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Clarence Council By-Laws

26 September 2018

Ms O'CONNOR (Denison - Leader of the Greens) - Madam Speaker, I will not be reflecting on the vote of the House just now on the Greens disallowance motion but I will be reading into Hansard the by-law of the Clarence City Council from 2007 and why it is a concern of people on the eastern shore that we share about overreach on the part of the council. No reflection 
on the vote on the issue.

Mr Hidding - Fair enough, let us see how you go.

Ms O'CONNOR - That is fair. On the issue, we have here a copy of the City of Clarence Public Places and Permits By-law No. 1 of 2007. In this document is a section that talks about restrictions on use of public places. There is a suite of restrictions that relate to plucking or removing a plant, failing to comply with the directions of the manager in relation to caravans and cycles, digging, cutting, excavating or removing from any public place any sod, turf or earth, soil, sand and gravel, driving any vehicle in any part of a public place including any part of an 
arena, without the approval of the general manger, using any broadcasting, amplifiers, loud speakers in a public place without the approval, damaging, removing, disposing of disfiguring, painting or otherwise interfere with anything in a public place. 

There was also mark or write, deface or paint on anything in the public place, camp in a public place except in accordance with the directions given by the general manger. Then it goes on to talk about animals and vehicles in public places, entrance charges to public places, unauthorised signage, playgrounds, outdoor dining.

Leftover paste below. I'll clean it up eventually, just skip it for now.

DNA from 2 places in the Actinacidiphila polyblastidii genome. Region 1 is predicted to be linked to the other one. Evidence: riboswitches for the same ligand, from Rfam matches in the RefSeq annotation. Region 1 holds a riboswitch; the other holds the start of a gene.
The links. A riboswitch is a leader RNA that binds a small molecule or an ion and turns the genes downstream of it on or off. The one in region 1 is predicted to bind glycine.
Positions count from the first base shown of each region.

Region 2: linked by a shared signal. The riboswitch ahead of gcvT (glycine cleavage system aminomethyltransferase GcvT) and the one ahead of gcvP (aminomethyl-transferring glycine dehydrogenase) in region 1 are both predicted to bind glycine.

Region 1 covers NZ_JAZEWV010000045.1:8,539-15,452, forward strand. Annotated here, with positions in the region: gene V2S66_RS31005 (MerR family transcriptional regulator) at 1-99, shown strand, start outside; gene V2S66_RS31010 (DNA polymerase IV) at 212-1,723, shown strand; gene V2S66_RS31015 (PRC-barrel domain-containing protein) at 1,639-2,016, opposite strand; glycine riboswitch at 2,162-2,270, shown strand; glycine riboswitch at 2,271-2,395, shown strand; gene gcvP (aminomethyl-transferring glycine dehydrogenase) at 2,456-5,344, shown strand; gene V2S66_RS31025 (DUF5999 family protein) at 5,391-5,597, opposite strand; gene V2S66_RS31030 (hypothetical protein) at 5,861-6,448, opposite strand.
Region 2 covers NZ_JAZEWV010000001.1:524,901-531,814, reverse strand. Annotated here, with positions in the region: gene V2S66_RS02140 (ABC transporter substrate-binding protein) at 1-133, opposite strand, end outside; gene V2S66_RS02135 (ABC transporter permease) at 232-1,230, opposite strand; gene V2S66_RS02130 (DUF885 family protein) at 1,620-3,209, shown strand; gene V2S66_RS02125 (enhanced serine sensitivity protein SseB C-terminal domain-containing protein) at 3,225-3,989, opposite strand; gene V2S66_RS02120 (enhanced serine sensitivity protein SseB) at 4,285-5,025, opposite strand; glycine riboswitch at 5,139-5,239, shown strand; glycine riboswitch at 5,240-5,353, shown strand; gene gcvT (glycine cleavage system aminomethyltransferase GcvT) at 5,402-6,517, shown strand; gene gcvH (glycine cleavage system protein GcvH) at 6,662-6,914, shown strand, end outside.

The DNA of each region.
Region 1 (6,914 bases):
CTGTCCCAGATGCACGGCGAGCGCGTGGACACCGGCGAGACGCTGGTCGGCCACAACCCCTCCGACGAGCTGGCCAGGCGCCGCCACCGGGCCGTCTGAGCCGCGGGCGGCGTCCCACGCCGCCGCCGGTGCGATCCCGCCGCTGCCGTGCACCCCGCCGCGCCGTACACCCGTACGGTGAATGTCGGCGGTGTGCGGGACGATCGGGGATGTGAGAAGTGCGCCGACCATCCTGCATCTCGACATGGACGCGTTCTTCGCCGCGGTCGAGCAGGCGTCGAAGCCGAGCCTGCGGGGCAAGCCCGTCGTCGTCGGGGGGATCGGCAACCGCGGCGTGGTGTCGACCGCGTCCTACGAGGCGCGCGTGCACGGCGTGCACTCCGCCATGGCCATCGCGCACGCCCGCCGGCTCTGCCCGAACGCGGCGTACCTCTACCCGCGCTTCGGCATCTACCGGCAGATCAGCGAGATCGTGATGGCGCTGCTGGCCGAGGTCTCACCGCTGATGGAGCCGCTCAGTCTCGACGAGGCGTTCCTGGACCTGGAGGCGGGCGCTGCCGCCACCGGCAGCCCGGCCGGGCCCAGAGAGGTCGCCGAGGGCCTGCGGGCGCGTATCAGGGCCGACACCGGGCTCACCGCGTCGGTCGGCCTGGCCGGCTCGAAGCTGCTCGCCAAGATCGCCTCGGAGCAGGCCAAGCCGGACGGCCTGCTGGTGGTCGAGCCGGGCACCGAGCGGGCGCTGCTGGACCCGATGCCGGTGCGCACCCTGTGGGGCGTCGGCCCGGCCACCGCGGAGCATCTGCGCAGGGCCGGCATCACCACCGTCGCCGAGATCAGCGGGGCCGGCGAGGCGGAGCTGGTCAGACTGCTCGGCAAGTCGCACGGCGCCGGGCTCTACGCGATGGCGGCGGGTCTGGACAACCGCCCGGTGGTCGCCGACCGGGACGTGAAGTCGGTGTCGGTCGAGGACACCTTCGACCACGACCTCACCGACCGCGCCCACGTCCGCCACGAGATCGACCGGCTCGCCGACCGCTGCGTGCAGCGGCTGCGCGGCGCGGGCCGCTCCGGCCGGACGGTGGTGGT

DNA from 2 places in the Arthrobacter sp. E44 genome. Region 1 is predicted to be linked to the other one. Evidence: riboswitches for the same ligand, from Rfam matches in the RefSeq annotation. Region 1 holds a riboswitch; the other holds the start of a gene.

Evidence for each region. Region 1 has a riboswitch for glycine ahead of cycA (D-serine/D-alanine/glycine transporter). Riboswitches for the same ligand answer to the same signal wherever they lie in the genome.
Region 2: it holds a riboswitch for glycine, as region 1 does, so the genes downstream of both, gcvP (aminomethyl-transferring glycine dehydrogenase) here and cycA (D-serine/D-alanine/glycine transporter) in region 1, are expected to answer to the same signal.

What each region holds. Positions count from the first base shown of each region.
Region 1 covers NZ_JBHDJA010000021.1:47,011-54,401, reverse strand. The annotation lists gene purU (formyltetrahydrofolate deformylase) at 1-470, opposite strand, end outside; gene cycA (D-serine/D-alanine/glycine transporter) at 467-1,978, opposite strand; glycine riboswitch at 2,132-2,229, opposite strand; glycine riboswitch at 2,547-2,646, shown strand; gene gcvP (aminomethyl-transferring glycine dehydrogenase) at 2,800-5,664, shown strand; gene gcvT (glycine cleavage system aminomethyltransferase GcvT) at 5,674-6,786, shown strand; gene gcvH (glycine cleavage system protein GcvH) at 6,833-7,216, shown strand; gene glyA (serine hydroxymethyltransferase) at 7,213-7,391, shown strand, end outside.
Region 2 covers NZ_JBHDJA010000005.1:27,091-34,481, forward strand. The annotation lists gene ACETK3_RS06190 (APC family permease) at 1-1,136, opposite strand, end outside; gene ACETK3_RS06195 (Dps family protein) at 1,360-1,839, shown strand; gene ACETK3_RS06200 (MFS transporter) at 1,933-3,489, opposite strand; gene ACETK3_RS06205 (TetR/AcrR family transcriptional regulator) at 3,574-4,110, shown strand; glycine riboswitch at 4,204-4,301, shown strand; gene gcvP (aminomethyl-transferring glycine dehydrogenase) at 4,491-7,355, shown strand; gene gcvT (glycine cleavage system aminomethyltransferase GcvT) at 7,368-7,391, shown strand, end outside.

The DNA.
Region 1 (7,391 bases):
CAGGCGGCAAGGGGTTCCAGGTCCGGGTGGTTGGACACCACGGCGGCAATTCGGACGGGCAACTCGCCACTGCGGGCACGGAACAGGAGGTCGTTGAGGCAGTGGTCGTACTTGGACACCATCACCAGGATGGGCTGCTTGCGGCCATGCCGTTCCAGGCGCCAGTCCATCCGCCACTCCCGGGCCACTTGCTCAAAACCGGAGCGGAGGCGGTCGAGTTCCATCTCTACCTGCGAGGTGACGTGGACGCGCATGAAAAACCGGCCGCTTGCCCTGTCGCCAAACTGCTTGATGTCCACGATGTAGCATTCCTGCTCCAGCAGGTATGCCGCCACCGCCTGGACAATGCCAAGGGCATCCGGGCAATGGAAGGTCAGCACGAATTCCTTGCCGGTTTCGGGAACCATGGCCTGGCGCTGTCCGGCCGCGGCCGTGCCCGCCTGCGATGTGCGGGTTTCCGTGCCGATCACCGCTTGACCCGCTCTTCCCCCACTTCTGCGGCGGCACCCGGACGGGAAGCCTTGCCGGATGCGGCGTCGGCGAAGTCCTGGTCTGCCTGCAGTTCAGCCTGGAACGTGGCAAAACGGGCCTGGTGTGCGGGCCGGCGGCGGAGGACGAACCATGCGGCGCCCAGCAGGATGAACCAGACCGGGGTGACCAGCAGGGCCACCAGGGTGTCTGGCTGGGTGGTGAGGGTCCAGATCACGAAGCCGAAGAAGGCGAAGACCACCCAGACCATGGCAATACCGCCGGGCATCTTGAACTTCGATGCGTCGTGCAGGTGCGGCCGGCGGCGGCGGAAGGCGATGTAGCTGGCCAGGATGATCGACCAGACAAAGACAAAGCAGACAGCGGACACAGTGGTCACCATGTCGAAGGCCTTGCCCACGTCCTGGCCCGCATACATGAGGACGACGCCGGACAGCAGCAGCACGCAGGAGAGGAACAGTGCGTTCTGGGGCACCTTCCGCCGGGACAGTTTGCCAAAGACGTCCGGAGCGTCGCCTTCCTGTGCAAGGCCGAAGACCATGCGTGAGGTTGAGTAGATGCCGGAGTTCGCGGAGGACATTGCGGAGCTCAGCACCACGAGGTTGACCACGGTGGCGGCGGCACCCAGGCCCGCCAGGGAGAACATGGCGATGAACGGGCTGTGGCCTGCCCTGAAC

There is nothing in the 2007 Clarence Council by-law that goes to the extent of the current Clarence Council by-law which absolutely prohibits peaceful assembly without the approval of the general manger of the council. 

For anyone who is watching this debate tonight and watched the debate earlier, I am not reflecting on the vote. I want to read clause 38 in the Clarence Council by-laws that have just been agreed by the Liberal and Labor parties, which says:

Public assembly, speaking and entertainment -

A person in a public place must not, unless authorised by a permit or licence: 

Conduct any amusement, busking entertainment or performance for financial reward;

Organise or participate in an assembly, rally, public speaking or similar activity;

Take up a collection of money; or

Conduct raffles or prize contests.

For members who have made contributions on this issue in this place to suggest that the current Clarence Council by-law is business as usual is dishonest, or they have not done their homework, or there is a political positioning here where, according to Ms Standen you have, for example, the Liberal and Labor Parties wanting to find a diplomatic solution to the cramping of people's rights. 

When Mr Gutwein, the Minister for Local Government, stood up before and read out from various by-laws, he was being dishonest too because those by-laws relate to the powers of the council on council land.

Ms Archer - You are reflecting on the vote.

Ms O'CONNOR - I cannot reflect on the vote but I can certainly mention some of the things that were detailed there. I see that I am about to be pulled up, but it is important that the House understands this. There have been multiple layers of either laziness and not having a look at the by-laws, or political posturing -

Madam SPEAKER - I caution you, Ms O'Connor. Be careful what direction you are going.

Ms O'CONNOR - Hang on a minute; I am seeing how much I can get away with, thanks.

Madam SPEAKER - You have gone there, Ms O'Connor.

Ms O'CONNOR - I ask anyone who is watching this debate to compare and contrast the 2007 by-laws with the 2018 by-laws.

Madam SPEAKER - Order. I will clarify that reflecting on the debate includes reflecting on contributions made to the debate.

Ms O'CONNOR - Yes, thank you, Madam Speaker, for pulling me into line, and rightly so. I simply suggest to people who want to understand what is happening at a local government level in terms of restricting people's freedoms, particularly the freedom to peacefully assemble, to have a look at the 2007 Clarence Council by-laws and the 2018 by-laws and make your own judgment.